Introducing Los Chiles
Seventy kilometers north of Muelle on a smooth, paved road through the sugarcane, and just three rutted kilometers south of the Nicaraguan border, lies the sweltering farming and fishing town of Los Chiles. The humid lowland village, arranged with dilapidated grace around a ragged soccer field and along the unmanicured banks of the leisurely Río Frío, is almost charming by border-town standards, sex workers and foreboding 'import-export' types notwithstanding. It was originally settled by merchants and fisherfolk who worked on the nearby Río San Juan, much of which forms the Nicaragua–Costa Rica border. In recent history, Los Chiles served as an important supply route for the Contras in Nicaragua, and was home to a strong US military presence throughout the 1980s.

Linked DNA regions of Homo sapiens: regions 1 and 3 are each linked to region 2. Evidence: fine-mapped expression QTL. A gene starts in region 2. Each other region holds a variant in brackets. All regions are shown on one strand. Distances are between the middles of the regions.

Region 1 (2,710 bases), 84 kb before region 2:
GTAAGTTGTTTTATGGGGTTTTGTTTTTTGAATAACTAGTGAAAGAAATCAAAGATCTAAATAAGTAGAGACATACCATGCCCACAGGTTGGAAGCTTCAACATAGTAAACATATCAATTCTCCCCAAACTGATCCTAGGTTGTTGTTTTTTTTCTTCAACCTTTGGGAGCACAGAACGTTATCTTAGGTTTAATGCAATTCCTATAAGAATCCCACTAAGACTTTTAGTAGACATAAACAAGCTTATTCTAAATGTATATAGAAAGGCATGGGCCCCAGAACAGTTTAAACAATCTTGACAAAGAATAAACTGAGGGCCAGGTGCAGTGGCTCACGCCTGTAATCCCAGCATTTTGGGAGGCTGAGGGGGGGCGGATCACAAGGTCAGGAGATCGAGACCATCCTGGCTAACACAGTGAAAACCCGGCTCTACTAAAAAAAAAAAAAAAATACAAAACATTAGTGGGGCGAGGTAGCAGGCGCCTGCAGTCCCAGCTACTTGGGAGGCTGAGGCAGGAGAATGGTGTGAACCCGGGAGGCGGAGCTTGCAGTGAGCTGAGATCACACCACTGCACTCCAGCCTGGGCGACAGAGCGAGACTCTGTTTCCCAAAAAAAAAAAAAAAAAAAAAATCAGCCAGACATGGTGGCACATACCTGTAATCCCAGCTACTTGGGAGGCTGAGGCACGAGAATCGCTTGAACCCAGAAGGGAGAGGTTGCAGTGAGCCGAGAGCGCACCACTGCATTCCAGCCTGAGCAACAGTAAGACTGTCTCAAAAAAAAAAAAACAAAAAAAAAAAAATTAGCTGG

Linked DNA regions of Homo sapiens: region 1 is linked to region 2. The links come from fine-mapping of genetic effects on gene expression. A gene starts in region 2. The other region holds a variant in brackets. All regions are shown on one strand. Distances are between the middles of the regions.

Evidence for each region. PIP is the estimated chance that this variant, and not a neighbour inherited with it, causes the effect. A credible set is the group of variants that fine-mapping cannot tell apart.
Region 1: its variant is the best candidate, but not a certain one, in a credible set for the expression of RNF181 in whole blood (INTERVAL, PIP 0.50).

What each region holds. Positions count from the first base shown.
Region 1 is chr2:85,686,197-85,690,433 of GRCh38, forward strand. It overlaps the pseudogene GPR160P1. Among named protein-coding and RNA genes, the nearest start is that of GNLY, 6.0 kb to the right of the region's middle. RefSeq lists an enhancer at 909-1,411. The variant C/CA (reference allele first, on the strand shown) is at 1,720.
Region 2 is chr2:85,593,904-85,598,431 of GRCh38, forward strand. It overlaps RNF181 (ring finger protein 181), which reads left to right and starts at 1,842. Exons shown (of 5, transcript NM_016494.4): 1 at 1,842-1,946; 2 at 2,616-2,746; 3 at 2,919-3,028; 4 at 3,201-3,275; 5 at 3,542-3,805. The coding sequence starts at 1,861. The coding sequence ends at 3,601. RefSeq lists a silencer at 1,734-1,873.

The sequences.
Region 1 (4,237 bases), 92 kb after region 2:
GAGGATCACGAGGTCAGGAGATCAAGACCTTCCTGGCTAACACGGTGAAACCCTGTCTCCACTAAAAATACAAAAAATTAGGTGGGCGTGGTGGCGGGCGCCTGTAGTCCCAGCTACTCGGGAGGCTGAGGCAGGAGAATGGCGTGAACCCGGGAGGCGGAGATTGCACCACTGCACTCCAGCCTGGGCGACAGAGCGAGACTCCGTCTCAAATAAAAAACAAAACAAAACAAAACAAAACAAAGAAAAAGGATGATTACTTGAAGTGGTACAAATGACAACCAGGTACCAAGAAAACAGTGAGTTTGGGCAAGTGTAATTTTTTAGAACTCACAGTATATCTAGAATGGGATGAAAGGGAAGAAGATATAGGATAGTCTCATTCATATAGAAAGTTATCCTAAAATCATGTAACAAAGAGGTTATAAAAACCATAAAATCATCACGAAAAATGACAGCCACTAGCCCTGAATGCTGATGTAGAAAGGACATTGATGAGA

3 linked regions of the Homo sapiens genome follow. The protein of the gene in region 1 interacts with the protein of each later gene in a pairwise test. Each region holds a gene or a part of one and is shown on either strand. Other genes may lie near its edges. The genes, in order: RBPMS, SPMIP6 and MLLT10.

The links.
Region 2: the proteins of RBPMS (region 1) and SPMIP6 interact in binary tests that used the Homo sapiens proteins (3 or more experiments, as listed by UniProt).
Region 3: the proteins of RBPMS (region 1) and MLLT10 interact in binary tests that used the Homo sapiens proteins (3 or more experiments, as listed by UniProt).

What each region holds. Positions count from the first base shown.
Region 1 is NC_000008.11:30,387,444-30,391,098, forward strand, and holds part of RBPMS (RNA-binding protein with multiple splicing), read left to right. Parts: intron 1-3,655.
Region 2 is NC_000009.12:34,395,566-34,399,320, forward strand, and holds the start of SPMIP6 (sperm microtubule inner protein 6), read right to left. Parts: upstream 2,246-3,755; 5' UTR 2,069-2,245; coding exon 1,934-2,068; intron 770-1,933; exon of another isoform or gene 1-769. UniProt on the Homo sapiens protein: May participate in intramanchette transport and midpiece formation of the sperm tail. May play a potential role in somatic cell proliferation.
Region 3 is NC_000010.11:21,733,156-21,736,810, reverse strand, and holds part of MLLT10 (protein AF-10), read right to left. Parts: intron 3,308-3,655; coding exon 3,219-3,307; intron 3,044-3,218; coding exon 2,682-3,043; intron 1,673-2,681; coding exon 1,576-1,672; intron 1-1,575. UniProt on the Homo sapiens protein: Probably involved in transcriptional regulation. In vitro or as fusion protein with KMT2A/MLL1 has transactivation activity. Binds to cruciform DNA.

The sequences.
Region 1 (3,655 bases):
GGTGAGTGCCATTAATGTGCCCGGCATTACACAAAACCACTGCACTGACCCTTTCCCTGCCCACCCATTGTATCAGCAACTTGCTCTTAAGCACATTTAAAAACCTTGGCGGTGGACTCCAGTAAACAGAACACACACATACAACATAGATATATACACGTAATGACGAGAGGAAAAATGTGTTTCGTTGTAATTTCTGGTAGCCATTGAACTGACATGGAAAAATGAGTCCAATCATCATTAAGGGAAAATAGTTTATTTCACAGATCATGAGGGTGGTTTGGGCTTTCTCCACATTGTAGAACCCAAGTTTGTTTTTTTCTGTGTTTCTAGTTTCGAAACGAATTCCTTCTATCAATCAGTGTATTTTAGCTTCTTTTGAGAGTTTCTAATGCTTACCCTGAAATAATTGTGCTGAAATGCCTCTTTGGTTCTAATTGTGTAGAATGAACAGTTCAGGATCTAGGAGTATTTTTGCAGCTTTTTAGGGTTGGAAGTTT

Gringo traffic is on the rise in Los Chiles as it’s a great base for enjoying the scenic water route to Caño Negro, and an early-morning excursion by small motorized boat is an adventure in itself. The second big draw is the scenic route to Nicaragua, a one-hour boat ride across the border that is becoming increasingly popular among foreign tourists. Crossing the border via the river is a relaxing, hassle-free way to go. Although the road continues past Los Chiles to Nicaragua, this border post is closed. The police patrolling this line in the sand are heavily armed and extremely bored, so don’t waste your time and energy trying your luck there.